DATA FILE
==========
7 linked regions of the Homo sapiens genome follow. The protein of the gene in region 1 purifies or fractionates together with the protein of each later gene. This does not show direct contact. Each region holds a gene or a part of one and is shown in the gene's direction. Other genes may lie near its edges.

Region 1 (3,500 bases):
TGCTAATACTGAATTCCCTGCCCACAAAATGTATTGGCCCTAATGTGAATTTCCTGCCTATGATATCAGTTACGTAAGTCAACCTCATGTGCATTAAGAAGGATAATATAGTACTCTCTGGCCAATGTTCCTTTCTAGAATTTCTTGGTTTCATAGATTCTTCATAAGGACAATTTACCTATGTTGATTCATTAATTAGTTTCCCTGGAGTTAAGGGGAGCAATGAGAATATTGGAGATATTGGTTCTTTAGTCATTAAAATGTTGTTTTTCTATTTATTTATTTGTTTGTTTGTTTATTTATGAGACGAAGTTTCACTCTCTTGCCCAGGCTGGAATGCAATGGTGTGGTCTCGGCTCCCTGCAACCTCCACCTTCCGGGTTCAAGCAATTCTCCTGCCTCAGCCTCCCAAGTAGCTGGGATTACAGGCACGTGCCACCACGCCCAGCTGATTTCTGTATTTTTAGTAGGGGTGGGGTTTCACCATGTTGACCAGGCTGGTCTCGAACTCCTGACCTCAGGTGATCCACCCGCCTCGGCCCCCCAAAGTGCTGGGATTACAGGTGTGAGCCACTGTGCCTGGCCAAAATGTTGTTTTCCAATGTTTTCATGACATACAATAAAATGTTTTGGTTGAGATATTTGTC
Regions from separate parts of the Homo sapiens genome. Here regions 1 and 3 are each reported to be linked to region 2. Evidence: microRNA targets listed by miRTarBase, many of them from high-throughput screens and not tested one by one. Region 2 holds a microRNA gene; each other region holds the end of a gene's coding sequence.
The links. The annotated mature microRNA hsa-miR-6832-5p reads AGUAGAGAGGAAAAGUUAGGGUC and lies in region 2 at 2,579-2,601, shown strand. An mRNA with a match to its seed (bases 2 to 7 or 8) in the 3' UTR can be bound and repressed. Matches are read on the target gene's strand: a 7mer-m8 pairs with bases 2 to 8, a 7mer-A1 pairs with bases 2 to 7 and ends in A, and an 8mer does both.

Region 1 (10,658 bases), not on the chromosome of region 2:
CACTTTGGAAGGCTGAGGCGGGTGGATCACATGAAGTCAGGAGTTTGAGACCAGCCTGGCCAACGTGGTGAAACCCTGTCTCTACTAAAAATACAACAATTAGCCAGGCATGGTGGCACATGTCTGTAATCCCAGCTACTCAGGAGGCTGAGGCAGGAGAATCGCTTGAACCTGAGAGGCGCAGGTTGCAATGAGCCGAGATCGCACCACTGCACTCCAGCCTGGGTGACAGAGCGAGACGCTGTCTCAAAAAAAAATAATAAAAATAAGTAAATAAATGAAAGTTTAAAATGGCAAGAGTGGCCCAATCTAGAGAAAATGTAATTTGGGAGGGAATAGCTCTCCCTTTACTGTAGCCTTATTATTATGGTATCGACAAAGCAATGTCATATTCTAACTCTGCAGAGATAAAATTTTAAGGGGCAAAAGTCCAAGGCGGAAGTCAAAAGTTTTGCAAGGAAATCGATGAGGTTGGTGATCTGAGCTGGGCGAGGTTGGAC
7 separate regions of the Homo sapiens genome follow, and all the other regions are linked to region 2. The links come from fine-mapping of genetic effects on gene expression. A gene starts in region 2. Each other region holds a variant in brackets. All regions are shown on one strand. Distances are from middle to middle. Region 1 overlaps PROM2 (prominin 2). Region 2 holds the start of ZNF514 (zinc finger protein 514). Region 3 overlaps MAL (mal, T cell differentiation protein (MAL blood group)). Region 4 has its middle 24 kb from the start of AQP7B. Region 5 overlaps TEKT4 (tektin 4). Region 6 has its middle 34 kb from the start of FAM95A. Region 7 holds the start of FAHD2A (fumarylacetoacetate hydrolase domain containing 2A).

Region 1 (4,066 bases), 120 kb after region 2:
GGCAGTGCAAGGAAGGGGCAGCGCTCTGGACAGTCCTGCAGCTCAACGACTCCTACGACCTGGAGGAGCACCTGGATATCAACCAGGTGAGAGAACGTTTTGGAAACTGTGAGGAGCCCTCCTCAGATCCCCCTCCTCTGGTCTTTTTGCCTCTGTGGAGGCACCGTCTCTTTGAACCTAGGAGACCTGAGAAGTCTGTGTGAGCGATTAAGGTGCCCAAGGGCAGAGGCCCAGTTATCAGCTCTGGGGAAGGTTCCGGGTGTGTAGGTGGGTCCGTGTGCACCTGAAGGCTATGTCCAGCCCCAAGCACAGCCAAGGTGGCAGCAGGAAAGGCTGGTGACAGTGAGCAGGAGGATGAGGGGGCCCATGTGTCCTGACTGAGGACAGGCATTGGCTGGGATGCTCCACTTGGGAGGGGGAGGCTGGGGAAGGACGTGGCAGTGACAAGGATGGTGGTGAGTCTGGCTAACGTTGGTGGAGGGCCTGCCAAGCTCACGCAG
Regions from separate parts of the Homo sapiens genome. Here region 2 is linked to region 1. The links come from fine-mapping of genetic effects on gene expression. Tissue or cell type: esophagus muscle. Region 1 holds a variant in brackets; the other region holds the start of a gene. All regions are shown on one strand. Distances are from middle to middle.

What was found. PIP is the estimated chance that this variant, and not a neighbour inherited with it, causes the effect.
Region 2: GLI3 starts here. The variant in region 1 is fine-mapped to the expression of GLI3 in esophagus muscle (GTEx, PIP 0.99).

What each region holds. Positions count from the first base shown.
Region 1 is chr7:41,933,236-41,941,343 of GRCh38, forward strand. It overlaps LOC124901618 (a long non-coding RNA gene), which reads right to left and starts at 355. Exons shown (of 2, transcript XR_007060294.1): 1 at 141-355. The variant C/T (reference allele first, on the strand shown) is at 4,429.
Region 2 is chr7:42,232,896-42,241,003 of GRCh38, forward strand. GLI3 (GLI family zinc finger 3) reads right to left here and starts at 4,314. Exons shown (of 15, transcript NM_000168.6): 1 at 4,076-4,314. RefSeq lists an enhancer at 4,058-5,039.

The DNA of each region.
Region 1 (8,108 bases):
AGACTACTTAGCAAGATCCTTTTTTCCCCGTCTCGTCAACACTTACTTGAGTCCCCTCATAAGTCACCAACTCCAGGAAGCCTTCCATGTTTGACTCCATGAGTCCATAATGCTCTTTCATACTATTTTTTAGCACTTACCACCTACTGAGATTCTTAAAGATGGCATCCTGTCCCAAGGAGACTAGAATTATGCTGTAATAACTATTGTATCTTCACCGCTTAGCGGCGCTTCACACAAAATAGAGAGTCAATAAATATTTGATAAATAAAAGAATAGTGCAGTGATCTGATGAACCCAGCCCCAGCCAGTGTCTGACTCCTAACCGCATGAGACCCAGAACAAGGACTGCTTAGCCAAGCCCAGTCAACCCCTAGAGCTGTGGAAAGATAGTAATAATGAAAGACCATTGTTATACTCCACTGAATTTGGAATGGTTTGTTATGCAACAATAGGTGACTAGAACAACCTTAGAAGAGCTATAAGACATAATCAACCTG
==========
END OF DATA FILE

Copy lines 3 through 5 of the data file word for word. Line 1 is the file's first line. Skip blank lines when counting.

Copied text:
TGCTAATACTGAATTCCCTGCCCACAAAATGTATTGGCCCTAATGTGAATTTCCTGCCTATGATATCAGTTACGTAAGTCAACCTCATGTGCATTAAGAAGGATAATATAGTACTCTCTGGCCAATGTTCCTTTCTAGAATTTCTTGGTTTCATAGATTCTTCATAAGGACAATTTACCTATGTTGATTCATTAATTAGTTTCCCTGGAGTTAAGGGGAGCAATGAGAATATTGGAGATATTGGTTCTTTAGTCATTAAAATGTTGTTTTTCTATTTATTTATTTGTTTGTTTGTTTATTTATGAGACGAAGTTTCACTCTCTTGCCCAGGCTGGAATGCAATGGTGTGGTCTCGGCTCCCTGCAACCTCCACCTTCCGGGTTCAAGCAATTCTCCTGCCTCAGCCTCCCAAGTAGCTGGGATTACAGGCACGTGCCACCACGCCCAGCTGATTTCTGTATTTTTAGTAGGGGTGGGGTTTCACCATGTTGACCAGGCTGGTCTCGAACTCCTGACCTCAGGTGATCCACCCGCCTCGGCCCCCCAAAGTGCTGGGATTACAGGTGTGAGCCACTGTGCCTGGCCAAAATGTTGTTTTCCAATGTTTTCATGACATACAATAAAATGTTTTGGTTGAGATATTTGTC
Regions from separate parts of the Homo sapiens genome. Here regions 1 and 3 are each reported to be linked to region 2. Evidence: microRNA targets listed by miRTarBase, many of them from high-throughput screens and not tested one by one. Region 2 holds a microRNA gene; each other region holds the end of a gene's coding sequence.
The links. The annotated mature microRNA hsa-miR-6832-5p reads AGUAGAGAGGAAAAGUUAGGGUC and lies in region 2 at 2,579-2,601, shown strand. An mRNA with a match to its seed (bases 2 to 7 or 8) in the 3' UTR can be bound and repressed. Matches are read on the target gene's strand: a 7mer-m8 pairs with bases 2 to 8, a 7mer-A1 pairs with bases 2 to 7 and ends in A, and an 8mer does both.